[Let Inga Tell You, La Jolla Light, published October 30, 2023] 2023
The downside of living in the same house for decades is that you never do the aggressive culling of your belongings that moving generally requires. But it also gives you the opportunity to serendipitously stumble across memorabilia like this photo from 1978 that evoked a lot of memories, most of which had nothing to do with the subject of the photo itself.
The photo is of a bank robber who held up State Mutual Savings at gun point on La Jolla Boulevard in April of 1978. I was the only customer in the bank at the time and have never been within two feet of a 45-calibre blue steel automatic before or since. And I am very, very glad for that. The FBI gave me a copy of the security camera photo as a souvenir noting that it was a good thing the robber didn't shoot me, as this is not a weapon you want fired at you at close range.
So that's the first memory, of course. Pure terror. As I was transacting with the single teller, the robber burst through the bank door and yelled at everyone to get their heads down as he hurled a bag at the teller to fill with cash. He was screaming at her to hurry up, and she was begging him not to "hurt anyone". Seeing this gun in such proximity to my body being held by someone who seemed so nervous and jittery made me absolutely concur with the teller's entreaties.
In probably a much shorter time than it seemed, the robber was gone. The doors were locked awaiting the FBI. One of the two banker managers sitting at their desks had tripped the alarm. I don't remember how much money the robber got away with. But I do remember that the teller quit that same day.
Of course, one other memory that this photo immediately evokes for me is the IBM Selectric typewriter in the background with which the teller would type in your deposit or withdrawal into your passbook in the pre-online (or even telephone) banking days. In that era, people used to go to the bank a lot to get cash, deposit checks, get travelers checks, etc.
And, in fact, that was what I was there for that day: to get travelers checks for a trip we were to leave on the next day. For those who don t know what those are, or were, they were checks issued by banks in specific denominations on which you signed your name when you bought them, then signed them again when you used them during your travels. The whole idea was not to have to carry a lot of cash. Credit cards weren't nearly in as wide usage then as they are now.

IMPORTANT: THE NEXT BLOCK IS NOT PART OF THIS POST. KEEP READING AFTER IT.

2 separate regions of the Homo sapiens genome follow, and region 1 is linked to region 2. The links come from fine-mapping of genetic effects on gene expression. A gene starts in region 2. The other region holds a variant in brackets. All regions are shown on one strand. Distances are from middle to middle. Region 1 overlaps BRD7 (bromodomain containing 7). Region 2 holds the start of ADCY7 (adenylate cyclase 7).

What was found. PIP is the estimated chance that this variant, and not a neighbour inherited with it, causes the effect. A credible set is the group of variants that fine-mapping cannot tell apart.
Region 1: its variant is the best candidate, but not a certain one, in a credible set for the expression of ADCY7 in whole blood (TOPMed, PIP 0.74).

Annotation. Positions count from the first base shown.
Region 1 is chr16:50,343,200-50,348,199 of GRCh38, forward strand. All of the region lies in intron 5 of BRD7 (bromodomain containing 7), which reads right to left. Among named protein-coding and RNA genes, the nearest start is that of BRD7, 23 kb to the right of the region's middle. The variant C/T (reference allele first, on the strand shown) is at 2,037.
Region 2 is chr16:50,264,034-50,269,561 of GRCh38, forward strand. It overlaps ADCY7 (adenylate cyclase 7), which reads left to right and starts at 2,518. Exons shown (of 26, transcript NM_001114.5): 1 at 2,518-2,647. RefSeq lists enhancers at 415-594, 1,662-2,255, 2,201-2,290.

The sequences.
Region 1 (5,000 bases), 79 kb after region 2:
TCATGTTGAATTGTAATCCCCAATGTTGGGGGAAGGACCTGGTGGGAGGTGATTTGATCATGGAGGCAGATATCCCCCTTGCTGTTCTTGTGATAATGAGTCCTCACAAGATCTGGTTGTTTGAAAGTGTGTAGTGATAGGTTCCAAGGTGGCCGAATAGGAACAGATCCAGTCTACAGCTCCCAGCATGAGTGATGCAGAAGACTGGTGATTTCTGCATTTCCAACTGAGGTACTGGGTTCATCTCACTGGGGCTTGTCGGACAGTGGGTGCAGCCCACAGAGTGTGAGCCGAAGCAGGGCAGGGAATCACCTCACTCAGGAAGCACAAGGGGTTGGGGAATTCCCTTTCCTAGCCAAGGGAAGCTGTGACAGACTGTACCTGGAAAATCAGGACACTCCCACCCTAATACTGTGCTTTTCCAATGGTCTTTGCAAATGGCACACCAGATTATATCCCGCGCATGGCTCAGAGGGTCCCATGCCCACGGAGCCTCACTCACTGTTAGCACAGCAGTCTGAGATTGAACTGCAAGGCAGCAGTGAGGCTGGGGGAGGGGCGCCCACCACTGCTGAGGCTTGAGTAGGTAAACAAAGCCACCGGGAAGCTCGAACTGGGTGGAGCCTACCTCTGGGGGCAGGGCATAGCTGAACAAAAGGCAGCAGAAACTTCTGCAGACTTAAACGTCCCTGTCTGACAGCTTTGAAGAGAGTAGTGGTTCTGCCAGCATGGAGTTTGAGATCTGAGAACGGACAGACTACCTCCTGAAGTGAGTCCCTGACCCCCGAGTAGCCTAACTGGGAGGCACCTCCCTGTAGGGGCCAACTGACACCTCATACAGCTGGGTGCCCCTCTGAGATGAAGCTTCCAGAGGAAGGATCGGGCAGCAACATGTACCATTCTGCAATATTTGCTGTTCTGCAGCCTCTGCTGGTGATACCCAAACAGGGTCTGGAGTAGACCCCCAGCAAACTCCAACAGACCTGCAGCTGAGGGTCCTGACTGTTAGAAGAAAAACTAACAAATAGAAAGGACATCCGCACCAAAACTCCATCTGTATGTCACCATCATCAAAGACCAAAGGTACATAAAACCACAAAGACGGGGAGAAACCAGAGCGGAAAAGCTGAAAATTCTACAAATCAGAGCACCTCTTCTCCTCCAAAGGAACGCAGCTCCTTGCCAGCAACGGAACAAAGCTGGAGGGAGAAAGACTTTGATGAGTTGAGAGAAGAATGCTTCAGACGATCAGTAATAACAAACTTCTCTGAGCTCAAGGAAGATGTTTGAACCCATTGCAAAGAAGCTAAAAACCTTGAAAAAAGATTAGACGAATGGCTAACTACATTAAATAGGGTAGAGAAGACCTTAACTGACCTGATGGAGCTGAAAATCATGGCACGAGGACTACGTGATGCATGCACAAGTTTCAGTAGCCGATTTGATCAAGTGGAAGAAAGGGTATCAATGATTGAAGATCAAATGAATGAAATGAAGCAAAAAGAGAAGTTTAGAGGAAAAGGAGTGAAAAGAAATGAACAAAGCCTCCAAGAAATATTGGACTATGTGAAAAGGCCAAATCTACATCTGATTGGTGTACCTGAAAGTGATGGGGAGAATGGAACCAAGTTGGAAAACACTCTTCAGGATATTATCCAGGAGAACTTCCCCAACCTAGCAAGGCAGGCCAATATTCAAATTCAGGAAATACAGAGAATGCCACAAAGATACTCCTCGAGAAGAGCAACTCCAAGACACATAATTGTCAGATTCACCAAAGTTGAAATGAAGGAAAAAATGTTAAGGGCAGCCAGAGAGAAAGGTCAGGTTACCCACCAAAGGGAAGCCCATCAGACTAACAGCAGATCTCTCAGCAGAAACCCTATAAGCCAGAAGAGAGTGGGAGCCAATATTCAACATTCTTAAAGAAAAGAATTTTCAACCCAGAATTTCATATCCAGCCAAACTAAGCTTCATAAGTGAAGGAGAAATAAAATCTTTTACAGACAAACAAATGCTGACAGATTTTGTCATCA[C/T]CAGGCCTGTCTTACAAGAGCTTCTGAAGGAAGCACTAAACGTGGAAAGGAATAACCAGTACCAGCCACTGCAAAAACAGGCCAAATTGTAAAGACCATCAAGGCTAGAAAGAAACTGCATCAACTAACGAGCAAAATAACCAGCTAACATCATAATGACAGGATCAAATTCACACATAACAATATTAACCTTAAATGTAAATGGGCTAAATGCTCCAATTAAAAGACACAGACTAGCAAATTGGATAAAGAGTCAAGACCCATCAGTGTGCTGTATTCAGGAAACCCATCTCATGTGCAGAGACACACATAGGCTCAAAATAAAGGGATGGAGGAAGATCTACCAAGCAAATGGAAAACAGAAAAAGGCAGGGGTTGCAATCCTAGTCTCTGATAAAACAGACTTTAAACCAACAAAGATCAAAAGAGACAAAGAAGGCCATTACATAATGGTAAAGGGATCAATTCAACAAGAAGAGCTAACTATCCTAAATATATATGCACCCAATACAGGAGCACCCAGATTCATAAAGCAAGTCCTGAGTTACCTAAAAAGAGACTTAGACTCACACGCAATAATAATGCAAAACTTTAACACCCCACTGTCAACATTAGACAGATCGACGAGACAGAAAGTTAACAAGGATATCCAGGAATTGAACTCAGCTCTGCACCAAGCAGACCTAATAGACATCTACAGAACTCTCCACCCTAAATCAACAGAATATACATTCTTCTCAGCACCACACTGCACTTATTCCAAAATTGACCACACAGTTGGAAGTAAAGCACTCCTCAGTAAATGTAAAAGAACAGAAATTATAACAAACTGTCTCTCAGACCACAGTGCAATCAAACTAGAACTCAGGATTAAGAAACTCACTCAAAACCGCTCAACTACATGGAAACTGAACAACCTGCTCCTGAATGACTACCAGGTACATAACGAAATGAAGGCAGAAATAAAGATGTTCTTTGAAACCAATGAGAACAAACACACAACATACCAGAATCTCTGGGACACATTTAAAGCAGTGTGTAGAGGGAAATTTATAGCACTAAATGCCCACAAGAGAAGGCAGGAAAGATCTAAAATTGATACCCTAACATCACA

Which leads me to the next memory about that photo. Normally I always had Rory, my then-10-month-old baby, with me when I went to the bank. If I was sitting, I sometimes let him play on the floor next to me with a toy if I had a lot of transactions, or if I were standing, I d be holding him. If he d been with me, he would have crawled over to the bank robber's pant leg and tried to pull himself up, or if I d been holding him, would have tried to reach for the nice shiny gun. I was so incredibly glad he was home with a sitter.
Which brings me to my next memory from this photo. I had the sitter because I was going to meet my physician husband for a quick (and rare) lunch near his office at one of our favorite restaurants on Herschel. He had a tight schedule.
Obviously, no cell phones then. The bank wouldn't let me leave until the FBI had taken my statement. It became rapidly apparent that I was not going to get to the restaurant on time and my husband was already waiting for me. I could just imagine him getting more and more annoyed. He had to be back at his office by 1:00. When the FBI guy was finally done with me, I realized that by the time I used the bank's phone to have my husband's answering service page him, I could just get in my car and be at the restaurant in seven minutes. Because here's an even stronger memory: I d be able to easily park in downtown La Jolla, almost certainly on the same block as the restaurant. Maybe in front.
Should I say that again? Park easily in downtown La Jolla? Not have to allow an extra 15-20 minutes to look for a parking place that could well be four blocks away?
Anyway, I rushed into the restaurant some 40 minutes late, apologizing profusely.
"Where have you been?" he inquired testily.
And I got to deliver a line both figuratively and literally for the only time in my life:
"I was held up."